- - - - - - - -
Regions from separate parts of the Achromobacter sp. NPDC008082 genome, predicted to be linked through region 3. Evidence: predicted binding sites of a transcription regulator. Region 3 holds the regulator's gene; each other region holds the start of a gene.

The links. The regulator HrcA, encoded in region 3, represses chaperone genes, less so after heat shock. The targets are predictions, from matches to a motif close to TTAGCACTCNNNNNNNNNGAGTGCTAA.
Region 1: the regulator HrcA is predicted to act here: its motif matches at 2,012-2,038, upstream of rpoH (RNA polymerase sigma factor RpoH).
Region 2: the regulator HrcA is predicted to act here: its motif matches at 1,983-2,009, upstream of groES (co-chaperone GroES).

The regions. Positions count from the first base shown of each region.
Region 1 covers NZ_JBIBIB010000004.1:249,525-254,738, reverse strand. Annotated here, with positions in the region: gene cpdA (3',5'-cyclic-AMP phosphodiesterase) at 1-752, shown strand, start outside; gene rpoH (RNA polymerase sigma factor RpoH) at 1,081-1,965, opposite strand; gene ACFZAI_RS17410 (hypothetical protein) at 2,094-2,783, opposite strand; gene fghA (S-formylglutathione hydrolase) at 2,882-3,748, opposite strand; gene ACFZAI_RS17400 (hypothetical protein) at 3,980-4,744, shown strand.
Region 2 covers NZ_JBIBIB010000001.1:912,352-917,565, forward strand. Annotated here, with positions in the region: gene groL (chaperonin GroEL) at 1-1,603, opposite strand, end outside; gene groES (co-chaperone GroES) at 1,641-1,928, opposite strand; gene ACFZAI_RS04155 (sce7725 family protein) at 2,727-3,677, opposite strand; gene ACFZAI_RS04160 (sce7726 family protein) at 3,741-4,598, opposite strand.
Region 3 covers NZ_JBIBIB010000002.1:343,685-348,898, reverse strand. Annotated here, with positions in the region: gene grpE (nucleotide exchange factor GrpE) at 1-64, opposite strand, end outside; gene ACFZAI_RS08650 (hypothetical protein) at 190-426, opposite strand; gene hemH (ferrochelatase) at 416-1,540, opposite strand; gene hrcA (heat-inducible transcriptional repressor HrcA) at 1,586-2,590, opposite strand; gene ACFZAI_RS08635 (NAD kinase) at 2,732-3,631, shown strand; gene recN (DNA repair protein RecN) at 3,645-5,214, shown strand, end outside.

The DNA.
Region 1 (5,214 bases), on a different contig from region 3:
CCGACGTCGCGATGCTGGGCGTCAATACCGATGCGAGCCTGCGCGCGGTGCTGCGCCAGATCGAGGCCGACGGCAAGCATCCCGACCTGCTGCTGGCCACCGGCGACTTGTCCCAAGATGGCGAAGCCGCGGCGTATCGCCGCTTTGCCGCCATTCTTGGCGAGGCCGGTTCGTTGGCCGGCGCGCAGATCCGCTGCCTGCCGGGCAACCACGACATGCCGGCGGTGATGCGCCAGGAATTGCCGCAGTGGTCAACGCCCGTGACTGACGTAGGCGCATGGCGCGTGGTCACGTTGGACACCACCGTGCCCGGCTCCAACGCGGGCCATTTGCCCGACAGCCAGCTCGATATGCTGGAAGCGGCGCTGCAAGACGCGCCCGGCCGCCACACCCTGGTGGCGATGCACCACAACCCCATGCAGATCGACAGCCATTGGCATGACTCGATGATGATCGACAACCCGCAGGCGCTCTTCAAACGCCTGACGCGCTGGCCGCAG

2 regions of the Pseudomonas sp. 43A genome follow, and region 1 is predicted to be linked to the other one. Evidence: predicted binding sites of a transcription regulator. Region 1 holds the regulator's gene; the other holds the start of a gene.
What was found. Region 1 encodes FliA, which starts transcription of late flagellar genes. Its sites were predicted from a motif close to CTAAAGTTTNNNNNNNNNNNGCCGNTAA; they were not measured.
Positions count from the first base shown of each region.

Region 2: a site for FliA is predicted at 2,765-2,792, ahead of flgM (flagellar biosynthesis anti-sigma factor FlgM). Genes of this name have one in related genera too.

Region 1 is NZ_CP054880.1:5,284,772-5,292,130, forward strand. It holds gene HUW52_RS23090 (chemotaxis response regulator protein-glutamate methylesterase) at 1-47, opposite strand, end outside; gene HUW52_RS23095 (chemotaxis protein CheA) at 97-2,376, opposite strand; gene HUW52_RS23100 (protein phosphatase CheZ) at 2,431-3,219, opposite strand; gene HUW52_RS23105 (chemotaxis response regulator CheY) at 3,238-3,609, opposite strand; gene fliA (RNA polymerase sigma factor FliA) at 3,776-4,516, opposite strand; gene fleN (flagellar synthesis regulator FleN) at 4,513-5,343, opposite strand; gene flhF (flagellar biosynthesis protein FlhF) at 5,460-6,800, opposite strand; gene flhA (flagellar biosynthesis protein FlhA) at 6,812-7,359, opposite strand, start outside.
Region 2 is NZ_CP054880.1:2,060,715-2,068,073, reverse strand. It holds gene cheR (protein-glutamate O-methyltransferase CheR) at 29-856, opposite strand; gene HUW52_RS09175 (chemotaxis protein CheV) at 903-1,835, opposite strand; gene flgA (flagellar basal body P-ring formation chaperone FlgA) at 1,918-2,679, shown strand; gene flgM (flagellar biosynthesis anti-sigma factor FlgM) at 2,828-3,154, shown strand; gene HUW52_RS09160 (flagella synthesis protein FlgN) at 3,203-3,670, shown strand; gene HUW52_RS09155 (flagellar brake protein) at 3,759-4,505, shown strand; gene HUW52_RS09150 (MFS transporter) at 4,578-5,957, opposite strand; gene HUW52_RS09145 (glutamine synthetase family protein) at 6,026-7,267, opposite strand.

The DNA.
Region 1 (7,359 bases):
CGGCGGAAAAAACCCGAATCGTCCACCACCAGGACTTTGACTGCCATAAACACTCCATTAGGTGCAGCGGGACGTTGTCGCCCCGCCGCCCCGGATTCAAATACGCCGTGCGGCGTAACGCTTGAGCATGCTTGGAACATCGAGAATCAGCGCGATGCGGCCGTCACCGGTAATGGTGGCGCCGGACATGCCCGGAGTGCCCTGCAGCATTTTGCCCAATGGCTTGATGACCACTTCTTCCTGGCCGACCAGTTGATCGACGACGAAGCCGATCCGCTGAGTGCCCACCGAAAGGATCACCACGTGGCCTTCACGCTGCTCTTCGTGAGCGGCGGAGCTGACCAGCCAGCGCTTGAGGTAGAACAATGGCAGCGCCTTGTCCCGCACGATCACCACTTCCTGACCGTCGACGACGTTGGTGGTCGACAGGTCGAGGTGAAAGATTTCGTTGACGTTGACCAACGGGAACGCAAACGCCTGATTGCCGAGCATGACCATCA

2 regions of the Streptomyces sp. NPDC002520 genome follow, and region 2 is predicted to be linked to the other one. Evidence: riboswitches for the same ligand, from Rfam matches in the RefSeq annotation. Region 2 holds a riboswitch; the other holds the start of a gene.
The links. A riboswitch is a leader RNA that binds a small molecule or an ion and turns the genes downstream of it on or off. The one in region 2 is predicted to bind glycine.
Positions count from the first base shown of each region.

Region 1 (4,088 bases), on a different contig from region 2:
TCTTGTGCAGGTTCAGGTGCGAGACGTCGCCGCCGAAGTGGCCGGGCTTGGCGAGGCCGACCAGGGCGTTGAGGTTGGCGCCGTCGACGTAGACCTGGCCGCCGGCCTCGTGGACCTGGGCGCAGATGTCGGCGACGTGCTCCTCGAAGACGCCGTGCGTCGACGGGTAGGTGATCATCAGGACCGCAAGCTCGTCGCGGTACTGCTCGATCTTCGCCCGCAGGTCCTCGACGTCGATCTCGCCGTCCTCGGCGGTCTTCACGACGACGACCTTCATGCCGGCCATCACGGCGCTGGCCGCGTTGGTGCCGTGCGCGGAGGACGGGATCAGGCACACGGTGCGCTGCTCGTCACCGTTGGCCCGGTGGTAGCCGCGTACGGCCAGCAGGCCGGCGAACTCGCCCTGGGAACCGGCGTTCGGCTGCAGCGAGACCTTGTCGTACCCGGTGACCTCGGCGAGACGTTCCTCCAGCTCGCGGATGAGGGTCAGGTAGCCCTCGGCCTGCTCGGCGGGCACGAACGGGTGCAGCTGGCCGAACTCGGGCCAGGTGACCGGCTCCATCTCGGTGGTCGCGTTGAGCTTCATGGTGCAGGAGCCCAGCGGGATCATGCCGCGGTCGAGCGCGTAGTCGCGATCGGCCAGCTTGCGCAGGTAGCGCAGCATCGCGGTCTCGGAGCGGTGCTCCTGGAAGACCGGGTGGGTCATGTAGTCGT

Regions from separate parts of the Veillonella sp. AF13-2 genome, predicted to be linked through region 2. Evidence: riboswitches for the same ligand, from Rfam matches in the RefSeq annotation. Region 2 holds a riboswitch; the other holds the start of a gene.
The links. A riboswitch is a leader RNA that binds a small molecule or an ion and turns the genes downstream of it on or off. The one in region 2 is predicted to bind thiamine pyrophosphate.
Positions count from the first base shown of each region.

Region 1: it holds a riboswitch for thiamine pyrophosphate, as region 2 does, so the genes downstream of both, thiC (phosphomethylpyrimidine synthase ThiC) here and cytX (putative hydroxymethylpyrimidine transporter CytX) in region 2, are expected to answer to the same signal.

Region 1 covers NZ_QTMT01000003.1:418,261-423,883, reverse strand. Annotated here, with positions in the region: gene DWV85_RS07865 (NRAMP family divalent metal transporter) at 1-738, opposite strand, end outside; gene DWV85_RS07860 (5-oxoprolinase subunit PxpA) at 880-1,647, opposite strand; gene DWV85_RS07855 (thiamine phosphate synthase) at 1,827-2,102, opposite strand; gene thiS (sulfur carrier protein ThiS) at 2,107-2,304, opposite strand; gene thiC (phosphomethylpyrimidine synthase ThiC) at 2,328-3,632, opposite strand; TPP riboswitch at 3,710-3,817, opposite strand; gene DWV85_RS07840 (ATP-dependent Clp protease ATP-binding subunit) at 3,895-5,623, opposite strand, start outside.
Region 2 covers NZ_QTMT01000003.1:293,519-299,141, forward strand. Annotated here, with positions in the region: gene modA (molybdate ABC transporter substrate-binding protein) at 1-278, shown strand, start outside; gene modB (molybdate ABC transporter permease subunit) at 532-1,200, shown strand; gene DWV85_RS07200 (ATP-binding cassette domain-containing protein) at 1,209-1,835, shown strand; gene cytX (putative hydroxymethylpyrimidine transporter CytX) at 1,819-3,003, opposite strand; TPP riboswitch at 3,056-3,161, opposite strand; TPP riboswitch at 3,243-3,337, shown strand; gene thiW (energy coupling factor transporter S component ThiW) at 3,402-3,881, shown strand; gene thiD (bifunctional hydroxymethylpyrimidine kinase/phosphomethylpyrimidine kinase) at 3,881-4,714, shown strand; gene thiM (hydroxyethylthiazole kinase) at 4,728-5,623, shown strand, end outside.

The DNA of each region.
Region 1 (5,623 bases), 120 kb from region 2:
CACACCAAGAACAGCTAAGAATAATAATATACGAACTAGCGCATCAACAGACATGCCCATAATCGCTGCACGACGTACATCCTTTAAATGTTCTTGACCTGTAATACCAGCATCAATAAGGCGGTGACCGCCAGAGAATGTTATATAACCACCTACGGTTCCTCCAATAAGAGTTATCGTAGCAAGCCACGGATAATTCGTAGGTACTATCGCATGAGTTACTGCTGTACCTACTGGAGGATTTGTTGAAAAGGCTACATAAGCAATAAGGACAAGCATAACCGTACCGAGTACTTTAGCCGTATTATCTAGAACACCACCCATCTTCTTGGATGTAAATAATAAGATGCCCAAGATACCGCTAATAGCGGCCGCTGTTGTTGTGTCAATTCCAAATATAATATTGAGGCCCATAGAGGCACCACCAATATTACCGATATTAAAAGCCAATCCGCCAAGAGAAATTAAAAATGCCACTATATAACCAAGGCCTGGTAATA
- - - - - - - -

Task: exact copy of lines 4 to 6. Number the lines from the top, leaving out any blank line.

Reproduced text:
Region 2: the regulator HrcA is predicted to act here: its motif matches at 1,983-2,009, upstream of groES (co-chaperone GroES).

The regions. Positions count from the first base shown of each region.
Region 1 covers NZ_JBIBIB010000004.1:249,525-254,738, reverse strand. Annotated here, with positions in the region: gene cpdA (3',5'-cyclic-AMP phosphodiesterase) at 1-752, shown strand, start outside; gene rpoH (RNA polymerase sigma factor RpoH) at 1,081-1,965, opposite strand; gene ACFZAI_RS17410 (hypothetical protein) at 2,094-2,783, opposite strand; gene fghA (S-formylglutathione hydrolase) at 2,882-3,748, opposite strand; gene ACFZAI_RS17400 (hypothetical protein) at 3,980-4,744, shown strand.